For whom the whistle blows

S-E Staff Reporter

Every city has its quirks, and for rural communities like Colville, Kettle Falls and Chewelah, the noon whistle is one of them.

Colville's noon whistle was considered for the chopping block at the Feb. 14 City Council meeting.

Concern from some Colville residents who live near the siren, which is located on a pole outside City Hall, prompted the discussion on the necessity of the siren going off at noon.

That's as far as the agenda item ever got.

The majority of council members claimed the noon whistle was a historic feature of the city's, and no council member made a motion to stop the whistle.

The Statesman-Examiner asked readers “should Colville cease the noon siren?”

Out of the 326 votes received, the majority, at 92 percent with 299 votes, want to keep the noon whistle. Fifteen people agree that the whistle is loud and unnecessary, four people were unsure how they felt and eight people said they didn't care one way or another.

The poll inspired many conversations, with many people questioning the actual historical background of the siren.

First bells

On Feb. 13, 1892, most people in Colville were gathered at the Myers Opera House (where the R.E. Lee Shoe Store is today.)

Shouts of “fire” interrupted the play and everyone rushed outside to see the Old Dominion Hotel on fire (where the Statesman-Examiner is currently located).
A bucket brigade was started and everyone began moving water to the fire.

The Rickey Building, a one-story lean-to, was next door to the hotel and in danger of catching fire.

The firemen decided that in order to prevent the fire from spreading down the block, the Rickey Building had to go.

The owner agreed to have dynamite destroy his building. The explosion was said to have broken a lot of windows, and debris went in all directions, but it did its job.

After this fire, Colville residents made a plan to form a regular fire department. That became a reality March 16, 1901. The town's population at the time was 600.

In 1903, when the population had grown to 800, the town council built a small frame building at the corner of First and Oak Street. The building had two rooms. One was to store the hose cart and the other was a meeting room for the town council.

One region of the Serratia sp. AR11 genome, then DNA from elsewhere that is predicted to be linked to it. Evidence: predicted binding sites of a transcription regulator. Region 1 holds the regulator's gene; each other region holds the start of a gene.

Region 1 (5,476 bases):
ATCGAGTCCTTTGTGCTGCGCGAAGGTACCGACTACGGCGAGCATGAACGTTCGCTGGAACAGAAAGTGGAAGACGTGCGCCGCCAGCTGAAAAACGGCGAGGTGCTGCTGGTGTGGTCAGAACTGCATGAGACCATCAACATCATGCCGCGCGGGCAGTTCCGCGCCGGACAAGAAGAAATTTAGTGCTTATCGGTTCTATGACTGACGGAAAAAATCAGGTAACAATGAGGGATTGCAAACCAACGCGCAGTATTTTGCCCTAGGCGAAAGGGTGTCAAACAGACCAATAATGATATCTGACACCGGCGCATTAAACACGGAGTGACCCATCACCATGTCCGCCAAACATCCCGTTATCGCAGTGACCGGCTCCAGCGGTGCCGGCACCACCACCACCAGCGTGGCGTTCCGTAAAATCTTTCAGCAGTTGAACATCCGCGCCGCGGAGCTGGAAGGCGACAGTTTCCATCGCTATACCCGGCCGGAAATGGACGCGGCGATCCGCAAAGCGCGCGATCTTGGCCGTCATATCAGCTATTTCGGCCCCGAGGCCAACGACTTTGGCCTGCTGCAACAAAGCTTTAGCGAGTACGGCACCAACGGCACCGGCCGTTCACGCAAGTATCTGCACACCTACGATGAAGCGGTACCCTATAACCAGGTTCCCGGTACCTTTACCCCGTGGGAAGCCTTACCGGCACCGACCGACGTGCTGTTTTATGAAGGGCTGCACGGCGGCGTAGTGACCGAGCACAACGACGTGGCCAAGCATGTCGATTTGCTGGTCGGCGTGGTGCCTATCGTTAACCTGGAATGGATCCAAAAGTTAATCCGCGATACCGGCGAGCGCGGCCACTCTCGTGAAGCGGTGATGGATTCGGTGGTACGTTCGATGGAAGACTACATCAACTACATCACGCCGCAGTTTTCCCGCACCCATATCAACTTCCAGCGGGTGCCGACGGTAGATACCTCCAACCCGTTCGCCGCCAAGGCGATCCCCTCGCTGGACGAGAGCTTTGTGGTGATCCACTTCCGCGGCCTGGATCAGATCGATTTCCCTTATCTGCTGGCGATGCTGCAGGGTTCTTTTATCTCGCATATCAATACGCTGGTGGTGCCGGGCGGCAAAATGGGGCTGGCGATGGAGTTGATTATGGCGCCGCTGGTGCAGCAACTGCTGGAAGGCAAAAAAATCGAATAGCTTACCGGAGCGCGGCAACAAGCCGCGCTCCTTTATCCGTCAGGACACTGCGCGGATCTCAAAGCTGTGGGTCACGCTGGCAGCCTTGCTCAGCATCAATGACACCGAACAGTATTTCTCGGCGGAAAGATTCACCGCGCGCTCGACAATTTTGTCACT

A 3'8” x 28” sized bell weighing 305 pounds was erected beside the new building. The bell did not swing, but was instead sounded by pulling a rope.

If there was a fire, the bell was rung quickly. If there was a meeting, it was sounded slowly nine times. The bell was also rung to announce noon, and it served as a 10 p.m. curfew bell, sounding each night for children ages 16 and under to go home.

In 1939, the bell was placed on top of City Hall, but its vibrations proved too strong for the roof and was moved.

Today, the bell is located at the northwest corner of First Avenue and Elm Street, attached to the current fire station.

In 1952 the bell was replaced with the 300-pound siren most people are familiar with. The siren was installed on a pole outside of City Hall by Washington Water Power and Pacific Telephone and Telegraph workers.


There was one period of time when the noon whistle did not go off.

Around May of 1998, the time battery died in the siren. Then Mayor Duane Scott wanted to see if its noise would be missed, so he left the noon whistle off.
It was missed.

People reportedly cheered in the streets when the noon whistle returned.

For nearly 65 years the siren has announced the noon hour and has called Colville's Volunteer Fire Department into action. And as far as Colville's current City Council is concerned, it's going to remain that way for awhile yet.

Sources: Statesman-Examiner articles from 2006, Seattle Times Article “Silence Too Much For Colville, So Town Siren Is Turned Back On.”

Hear the siren: